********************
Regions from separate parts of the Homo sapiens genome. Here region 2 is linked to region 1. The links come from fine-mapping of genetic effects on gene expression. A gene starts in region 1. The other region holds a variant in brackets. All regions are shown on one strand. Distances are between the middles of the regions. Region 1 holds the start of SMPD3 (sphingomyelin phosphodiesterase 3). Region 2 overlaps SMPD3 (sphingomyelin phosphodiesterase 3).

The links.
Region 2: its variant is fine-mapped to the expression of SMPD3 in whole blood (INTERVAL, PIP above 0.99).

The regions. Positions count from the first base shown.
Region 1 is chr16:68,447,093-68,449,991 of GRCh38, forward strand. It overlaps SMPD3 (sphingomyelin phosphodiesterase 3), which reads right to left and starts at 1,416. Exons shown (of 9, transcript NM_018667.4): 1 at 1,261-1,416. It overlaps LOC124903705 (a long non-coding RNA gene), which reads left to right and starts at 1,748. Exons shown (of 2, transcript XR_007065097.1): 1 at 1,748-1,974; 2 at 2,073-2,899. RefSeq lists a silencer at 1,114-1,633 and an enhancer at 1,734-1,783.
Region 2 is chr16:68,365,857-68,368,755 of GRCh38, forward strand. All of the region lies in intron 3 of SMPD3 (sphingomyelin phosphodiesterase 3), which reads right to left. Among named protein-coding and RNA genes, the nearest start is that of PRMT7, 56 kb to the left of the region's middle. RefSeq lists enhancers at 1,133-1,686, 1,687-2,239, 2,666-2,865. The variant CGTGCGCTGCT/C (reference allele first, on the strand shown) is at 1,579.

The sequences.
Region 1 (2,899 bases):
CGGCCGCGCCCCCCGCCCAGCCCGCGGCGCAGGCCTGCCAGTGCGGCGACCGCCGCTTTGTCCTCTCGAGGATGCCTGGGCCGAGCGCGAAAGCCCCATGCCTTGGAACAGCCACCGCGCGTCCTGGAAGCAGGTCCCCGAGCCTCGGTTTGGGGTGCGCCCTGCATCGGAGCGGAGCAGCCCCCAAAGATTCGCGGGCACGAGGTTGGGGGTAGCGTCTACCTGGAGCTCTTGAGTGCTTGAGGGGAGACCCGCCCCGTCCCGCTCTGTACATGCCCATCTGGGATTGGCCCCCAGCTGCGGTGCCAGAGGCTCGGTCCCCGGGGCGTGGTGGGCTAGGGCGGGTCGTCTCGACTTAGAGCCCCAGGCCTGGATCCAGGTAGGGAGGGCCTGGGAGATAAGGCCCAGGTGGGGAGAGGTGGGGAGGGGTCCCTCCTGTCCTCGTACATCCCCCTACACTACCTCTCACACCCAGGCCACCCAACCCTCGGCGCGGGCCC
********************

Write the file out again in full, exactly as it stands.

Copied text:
Regions from separate parts of the Homo sapiens genome. Here region 2 is linked to region 1. The links come from fine-mapping of genetic effects on gene expression. A gene starts in region 1. The other region holds a variant in brackets. All regions are shown on one strand. Distances are between the middles of the regions. Region 1 holds the start of SMPD3 (sphingomyelin phosphodiesterase 3). Region 2 overlaps SMPD3 (sphingomyelin phosphodiesterase 3).

The links.
Region 2: its variant is fine-mapped to the expression of SMPD3 in whole blood (INTERVAL, PIP above 0.99).

The regions. Positions count from the first base shown.
Region 1 is chr16:68,447,093-68,449,991 of GRCh38, forward strand. It overlaps SMPD3 (sphingomyelin phosphodiesterase 3), which reads right to left and starts at 1,416. Exons shown (of 9, transcript NM_018667.4): 1 at 1,261-1,416. It overlaps LOC124903705 (a long non-coding RNA gene), which reads left to right and starts at 1,748. Exons shown (of 2, transcript XR_007065097.1): 1 at 1,748-1,974; 2 at 2,073-2,899. RefSeq lists a silencer at 1,114-1,633 and an enhancer at 1,734-1,783.
Region 2 is chr16:68,365,857-68,368,755 of GRCh38, forward strand. All of the region lies in intron 3 of SMPD3 (sphingomyelin phosphodiesterase 3), which reads right to left. Among named protein-coding and RNA genes, the nearest start is that of PRMT7, 56 kb to the left of the region's middle. RefSeq lists enhancers at 1,133-1,686, 1,687-2,239, 2,666-2,865. The variant CGTGCGCTGCT/C (reference allele first, on the strand shown) is at 1,579.

The sequences.
Region 1 (2,899 bases):
CGGCCGCGCCCCCCGCCCAGCCCGCGGCGCAGGCCTGCCAGTGCGGCGACCGCCGCTTTGTCCTCTCGAGGATGCCTGGGCCGAGCGCGAAAGCCCCATGCCTTGGAACAGCCACCGCGCGTCCTGGAAGCAGGTCCCCGAGCCTCGGTTTGGGGTGCGCCCTGCATCGGAGCGGAGCAGCCCCCAAAGATTCGCGGGCACGAGGTTGGGGGTAGCGTCTACCTGGAGCTCTTGAGTGCTTGAGGGGAGACCCGCCCCGTCCCGCTCTGTACATGCCCATCTGGGATTGGCCCCCAGCTGCGGTGCCAGAGGCTCGGTCCCCGGGGCGTGGTGGGCTAGGGCGGGTCGTCTCGACTTAGAGCCCCAGGCCTGGATCCAGGTAGGGAGGGCCTGGGAGATAAGGCCCAGGTGGGGAGAGGTGGGGAGGGGTCCCTCCTGTCCTCGTACATCCCCCTACACTACCTCTCACACCCAGGCCACCCAACCCTCGGCGCGGGCCC